MANILA, Philippines – Philippine Defense Secretary Delfin Lorenzana will ask President Rodrigo Duterte to clarify a statement he made about ending annual war games with the country’s treaty ally, the United States.
“The Department of National Defense will await further orders from President Rodrigo R. Duterte regarding the AFP’s exercises with the US forces,” reads a statement from the defense department on Thursday, September 29.
“As to succeeding exercises, we will have to sit down with our US counterparts to discuss them,” the statement added.
The US State Department also said that there “has been no official rendering” of this decision to the US government.
“We’ve seen these comments, we’ve talked about them…when they have been made, but the bottom line is that we have significant security commitments with the Philippines. We’re committed to meeting those commitments and to furthering this relationship,” US State Department spokesperson John Kirby said in a media briefing past 2 am on Thursday, Manila time.
Duterte made the announcement in Vietnam Wednesday night, September 28, a few days before 1,400 US sailors and marines were scheduled to arrive in the the Philippines for the start of the regular Philippine-US Amphibious Landing Exercises (Phiblex). Lorenza did not join the President’s two-day official visit.
“I would serve notice to you now that this will be the last military exercise. Jointly, Philippines-US, the last one. Ayaw ko lang mapahiya si Defense Secretary ko (I just don’t want my defense secretary to be embarrassed),” Duterte told Filipinos in Vietnam.
His 2 other Cabinet secretaries who were with him in Vietnam gave different interpretations of his statements. Foreign Secretary Perfecto Yasay Jr flatly denied the President ever said that, while National Security Adviser Hermogenes Esperon Jr said he thought Duterte meant it would be the last joint exercise this year, not throughout his term.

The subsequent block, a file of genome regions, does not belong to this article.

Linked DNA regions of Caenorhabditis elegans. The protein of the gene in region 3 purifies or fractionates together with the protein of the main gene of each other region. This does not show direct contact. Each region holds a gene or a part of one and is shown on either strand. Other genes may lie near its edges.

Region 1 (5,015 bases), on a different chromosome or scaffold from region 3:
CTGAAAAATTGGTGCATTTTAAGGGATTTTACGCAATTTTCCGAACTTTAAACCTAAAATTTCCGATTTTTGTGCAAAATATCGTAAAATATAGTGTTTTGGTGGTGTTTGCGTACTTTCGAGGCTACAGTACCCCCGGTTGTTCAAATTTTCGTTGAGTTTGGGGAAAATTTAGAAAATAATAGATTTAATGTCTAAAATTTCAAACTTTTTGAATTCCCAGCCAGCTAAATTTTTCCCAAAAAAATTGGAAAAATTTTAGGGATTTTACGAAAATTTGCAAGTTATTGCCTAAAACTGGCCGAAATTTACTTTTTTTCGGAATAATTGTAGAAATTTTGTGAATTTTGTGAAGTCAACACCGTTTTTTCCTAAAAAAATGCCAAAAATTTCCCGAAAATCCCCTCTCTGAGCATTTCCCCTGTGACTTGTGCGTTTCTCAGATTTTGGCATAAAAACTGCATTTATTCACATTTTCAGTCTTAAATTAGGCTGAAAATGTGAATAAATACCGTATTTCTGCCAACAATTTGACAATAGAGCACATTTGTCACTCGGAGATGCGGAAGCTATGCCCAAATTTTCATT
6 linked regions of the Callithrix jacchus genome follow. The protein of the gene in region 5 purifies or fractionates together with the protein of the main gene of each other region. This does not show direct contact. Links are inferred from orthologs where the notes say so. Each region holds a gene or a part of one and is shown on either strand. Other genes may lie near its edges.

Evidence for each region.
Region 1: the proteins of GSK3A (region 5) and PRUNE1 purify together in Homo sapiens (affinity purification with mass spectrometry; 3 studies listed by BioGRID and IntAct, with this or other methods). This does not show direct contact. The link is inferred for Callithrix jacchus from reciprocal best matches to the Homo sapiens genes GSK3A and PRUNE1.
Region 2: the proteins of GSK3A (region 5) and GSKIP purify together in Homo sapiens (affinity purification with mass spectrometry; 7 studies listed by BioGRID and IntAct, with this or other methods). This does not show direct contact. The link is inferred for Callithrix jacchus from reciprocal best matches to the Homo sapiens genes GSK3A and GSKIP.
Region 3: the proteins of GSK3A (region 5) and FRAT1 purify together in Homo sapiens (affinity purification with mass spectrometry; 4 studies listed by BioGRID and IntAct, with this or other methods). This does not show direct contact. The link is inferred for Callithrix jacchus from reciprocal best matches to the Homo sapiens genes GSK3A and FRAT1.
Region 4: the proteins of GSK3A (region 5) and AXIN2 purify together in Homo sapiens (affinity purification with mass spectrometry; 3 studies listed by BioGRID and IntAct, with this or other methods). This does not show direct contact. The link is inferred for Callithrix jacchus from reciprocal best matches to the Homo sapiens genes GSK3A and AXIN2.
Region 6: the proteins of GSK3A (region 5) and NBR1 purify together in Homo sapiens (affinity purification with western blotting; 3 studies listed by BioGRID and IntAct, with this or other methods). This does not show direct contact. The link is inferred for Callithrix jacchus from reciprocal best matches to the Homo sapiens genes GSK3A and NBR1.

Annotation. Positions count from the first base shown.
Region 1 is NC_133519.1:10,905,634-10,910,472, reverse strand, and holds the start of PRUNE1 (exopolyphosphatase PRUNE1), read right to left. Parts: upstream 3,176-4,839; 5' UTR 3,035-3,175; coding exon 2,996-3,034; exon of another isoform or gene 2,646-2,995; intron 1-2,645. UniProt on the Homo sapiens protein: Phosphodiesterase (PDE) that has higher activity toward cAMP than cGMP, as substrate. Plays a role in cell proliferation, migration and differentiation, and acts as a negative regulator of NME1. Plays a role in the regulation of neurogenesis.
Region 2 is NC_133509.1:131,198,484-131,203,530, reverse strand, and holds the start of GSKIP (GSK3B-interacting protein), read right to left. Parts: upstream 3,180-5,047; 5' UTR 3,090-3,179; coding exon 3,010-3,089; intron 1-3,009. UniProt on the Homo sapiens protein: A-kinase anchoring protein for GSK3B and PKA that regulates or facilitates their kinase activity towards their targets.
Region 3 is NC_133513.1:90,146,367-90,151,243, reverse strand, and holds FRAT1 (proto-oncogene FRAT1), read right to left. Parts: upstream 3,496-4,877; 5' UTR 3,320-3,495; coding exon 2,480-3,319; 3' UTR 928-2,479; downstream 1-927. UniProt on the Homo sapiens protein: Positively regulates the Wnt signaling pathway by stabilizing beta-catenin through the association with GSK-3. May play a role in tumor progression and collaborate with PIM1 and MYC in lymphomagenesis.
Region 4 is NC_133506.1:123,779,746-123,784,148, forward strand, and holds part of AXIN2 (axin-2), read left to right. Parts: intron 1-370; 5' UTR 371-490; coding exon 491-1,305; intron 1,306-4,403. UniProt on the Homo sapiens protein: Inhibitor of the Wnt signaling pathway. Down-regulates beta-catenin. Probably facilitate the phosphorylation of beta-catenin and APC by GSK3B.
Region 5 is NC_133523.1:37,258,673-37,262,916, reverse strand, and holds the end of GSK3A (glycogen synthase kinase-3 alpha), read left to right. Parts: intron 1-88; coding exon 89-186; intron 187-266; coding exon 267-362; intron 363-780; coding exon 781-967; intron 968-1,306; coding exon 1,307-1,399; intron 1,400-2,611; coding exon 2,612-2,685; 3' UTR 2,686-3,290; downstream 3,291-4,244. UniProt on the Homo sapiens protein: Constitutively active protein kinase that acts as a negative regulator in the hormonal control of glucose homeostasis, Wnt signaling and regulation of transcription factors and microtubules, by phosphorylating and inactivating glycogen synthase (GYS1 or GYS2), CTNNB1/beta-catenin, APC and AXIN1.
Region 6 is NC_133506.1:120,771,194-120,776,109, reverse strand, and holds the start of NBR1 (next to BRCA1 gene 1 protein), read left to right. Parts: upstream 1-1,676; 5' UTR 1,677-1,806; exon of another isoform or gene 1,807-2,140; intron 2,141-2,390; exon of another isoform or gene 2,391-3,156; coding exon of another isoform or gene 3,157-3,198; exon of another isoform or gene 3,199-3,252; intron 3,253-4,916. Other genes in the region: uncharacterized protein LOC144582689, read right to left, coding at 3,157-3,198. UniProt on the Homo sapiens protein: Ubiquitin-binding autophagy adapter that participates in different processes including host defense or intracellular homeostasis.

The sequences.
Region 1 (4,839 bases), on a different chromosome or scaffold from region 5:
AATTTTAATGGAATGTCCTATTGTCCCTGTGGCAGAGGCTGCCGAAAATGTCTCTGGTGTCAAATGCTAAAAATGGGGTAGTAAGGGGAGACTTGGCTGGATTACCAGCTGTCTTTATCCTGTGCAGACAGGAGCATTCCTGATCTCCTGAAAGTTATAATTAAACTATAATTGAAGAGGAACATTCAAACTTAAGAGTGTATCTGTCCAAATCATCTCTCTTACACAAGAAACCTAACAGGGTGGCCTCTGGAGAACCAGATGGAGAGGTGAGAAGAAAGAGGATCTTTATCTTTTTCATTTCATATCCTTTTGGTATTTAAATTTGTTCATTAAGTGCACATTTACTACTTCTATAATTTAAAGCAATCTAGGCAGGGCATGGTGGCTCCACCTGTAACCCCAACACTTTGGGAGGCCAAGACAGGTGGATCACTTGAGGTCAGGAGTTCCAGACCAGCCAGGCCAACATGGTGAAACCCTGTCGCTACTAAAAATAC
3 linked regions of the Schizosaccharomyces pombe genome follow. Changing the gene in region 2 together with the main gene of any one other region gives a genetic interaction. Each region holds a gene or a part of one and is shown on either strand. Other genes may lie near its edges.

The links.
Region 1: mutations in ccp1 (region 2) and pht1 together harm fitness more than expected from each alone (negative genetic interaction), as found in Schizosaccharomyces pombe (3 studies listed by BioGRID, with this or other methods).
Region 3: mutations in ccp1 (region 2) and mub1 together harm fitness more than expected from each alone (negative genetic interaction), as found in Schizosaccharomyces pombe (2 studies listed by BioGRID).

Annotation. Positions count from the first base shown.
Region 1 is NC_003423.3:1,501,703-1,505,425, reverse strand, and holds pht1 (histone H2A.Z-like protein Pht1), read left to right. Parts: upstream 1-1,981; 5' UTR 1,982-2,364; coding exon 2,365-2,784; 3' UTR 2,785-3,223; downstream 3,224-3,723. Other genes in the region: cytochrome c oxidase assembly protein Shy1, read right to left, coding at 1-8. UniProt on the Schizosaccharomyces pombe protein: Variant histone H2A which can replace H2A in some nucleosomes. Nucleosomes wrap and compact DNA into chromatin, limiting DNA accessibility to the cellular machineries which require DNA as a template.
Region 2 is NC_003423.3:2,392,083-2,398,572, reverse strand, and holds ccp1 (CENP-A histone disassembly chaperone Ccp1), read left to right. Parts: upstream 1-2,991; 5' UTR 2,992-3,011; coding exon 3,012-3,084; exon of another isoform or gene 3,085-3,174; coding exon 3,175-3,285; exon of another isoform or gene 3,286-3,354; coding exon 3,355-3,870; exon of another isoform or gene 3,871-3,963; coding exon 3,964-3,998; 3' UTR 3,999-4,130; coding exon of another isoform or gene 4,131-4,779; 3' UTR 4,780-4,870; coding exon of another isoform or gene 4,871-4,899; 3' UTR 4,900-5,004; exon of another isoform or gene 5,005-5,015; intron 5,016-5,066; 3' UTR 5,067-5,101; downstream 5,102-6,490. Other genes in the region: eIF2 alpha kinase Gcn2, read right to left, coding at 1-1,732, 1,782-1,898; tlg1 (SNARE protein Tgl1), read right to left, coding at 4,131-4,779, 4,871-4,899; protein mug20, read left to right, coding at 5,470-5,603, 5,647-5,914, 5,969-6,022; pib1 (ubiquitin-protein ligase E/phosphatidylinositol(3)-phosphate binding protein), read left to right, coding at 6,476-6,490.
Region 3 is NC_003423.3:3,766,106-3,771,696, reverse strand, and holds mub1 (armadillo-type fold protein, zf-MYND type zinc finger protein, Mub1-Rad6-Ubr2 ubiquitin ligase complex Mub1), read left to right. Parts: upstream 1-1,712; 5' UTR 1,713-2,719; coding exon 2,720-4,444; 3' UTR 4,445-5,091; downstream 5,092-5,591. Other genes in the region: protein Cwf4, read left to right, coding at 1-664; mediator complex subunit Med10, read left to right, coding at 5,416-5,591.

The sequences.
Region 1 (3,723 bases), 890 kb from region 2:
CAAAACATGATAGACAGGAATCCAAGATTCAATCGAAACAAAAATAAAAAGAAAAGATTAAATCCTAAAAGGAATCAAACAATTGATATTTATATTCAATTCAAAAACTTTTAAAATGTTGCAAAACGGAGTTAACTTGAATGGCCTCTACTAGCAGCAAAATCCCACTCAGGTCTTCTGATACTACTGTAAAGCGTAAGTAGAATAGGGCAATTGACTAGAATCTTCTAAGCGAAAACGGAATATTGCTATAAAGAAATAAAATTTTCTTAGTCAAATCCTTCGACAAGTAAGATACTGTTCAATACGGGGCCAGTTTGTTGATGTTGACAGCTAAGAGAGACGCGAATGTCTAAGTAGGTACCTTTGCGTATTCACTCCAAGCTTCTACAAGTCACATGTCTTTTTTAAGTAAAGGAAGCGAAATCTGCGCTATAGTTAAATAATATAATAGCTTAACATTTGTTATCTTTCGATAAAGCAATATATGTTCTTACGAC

On Sunday, October 2, American troops will arrive in the Philippines for Phiblex, one of two regular joint military training exercises held in the Philippines that are allowed under the Visiting Forces Agreement ratified by the Senate in 1998.
Duterte, who is vocal about his dislike of the US, said he will honor the country’s treaties with the superpower while strengthening alliances with China and Russia.
Duterte’s foreign policy deviates from the previous Aquino administration, which cut communication lines with China over the West Philippine Sea conflict and relied on US assistance.
Former foreign secretary Albert del Rosario, commenting on the new government’s foreign policy, warned about the economic costs of a policy shift.
“I think the foreign policy of equating the US vis-à-vis China should not be a zero-sum game. In foreign affairs, you try to get as many friends as possible. You don’t get one friend at the expense of another friend,” Del Rosario said.
“Playing a zero-sum game is illogical and we should get away from this.” – Rappler.com